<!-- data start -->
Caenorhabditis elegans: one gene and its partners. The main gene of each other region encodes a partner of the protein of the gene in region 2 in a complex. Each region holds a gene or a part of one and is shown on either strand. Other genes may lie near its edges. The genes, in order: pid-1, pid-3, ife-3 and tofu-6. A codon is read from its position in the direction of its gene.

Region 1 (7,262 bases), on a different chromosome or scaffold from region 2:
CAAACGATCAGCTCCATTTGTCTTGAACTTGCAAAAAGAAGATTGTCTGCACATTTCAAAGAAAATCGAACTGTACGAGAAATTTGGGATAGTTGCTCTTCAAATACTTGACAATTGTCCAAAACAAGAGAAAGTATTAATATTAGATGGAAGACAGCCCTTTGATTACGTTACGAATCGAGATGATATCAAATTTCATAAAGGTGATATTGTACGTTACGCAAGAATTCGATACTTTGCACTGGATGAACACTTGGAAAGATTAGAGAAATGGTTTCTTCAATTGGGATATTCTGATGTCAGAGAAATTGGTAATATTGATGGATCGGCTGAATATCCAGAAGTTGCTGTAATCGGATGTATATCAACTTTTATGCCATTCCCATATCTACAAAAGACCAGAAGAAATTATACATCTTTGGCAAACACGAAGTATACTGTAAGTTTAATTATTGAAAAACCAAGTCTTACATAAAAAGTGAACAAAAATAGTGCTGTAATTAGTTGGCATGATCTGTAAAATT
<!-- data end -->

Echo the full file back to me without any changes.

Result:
Caenorhabditis elegans: one gene and its partners. The main gene of each other region encodes a partner of the protein of the gene in region 2 in a complex. Each region holds a gene or a part of one and is shown on either strand. Other genes may lie near its edges. The genes, in order: pid-1, pid-3, ife-3 and tofu-6. A codon is read from its position in the direction of its gene.

Region 1 (7,262 bases), on a different chromosome or scaffold from region 2:
CAAACGATCAGCTCCATTTGTCTTGAACTTGCAAAAAGAAGATTGTCTGCACATTTCAAAGAAAATCGAACTGTACGAGAAATTTGGGATAGTTGCTCTTCAAATACTTGACAATTGTCCAAAACAAGAGAAAGTATTAATATTAGATGGAAGACAGCCCTTTGATTACGTTACGAATCGAGATGATATCAAATTTCATAAAGGTGATATTGTACGTTACGCAAGAATTCGATACTTTGCACTGGATGAACACTTGGAAAGATTAGAGAAATGGTTTCTTCAATTGGGATATTCTGATGTCAGAGAAATTGGTAATATTGATGGATCGGCTGAATATCCAGAAGTTGCTGTAATCGGATGTATATCAACTTTTATGCCATTCCCATATCTACAAAAGACCAGAAGAAATTATACATCTTTGGCAAACACGAAGTATACTGTAAGTTTAATTATTGAAAAACCAAGTCTTACATAAAAAGTGAACAAAAATAGTGCTGTAATTAGTTGGCATGATCTGTAAAATT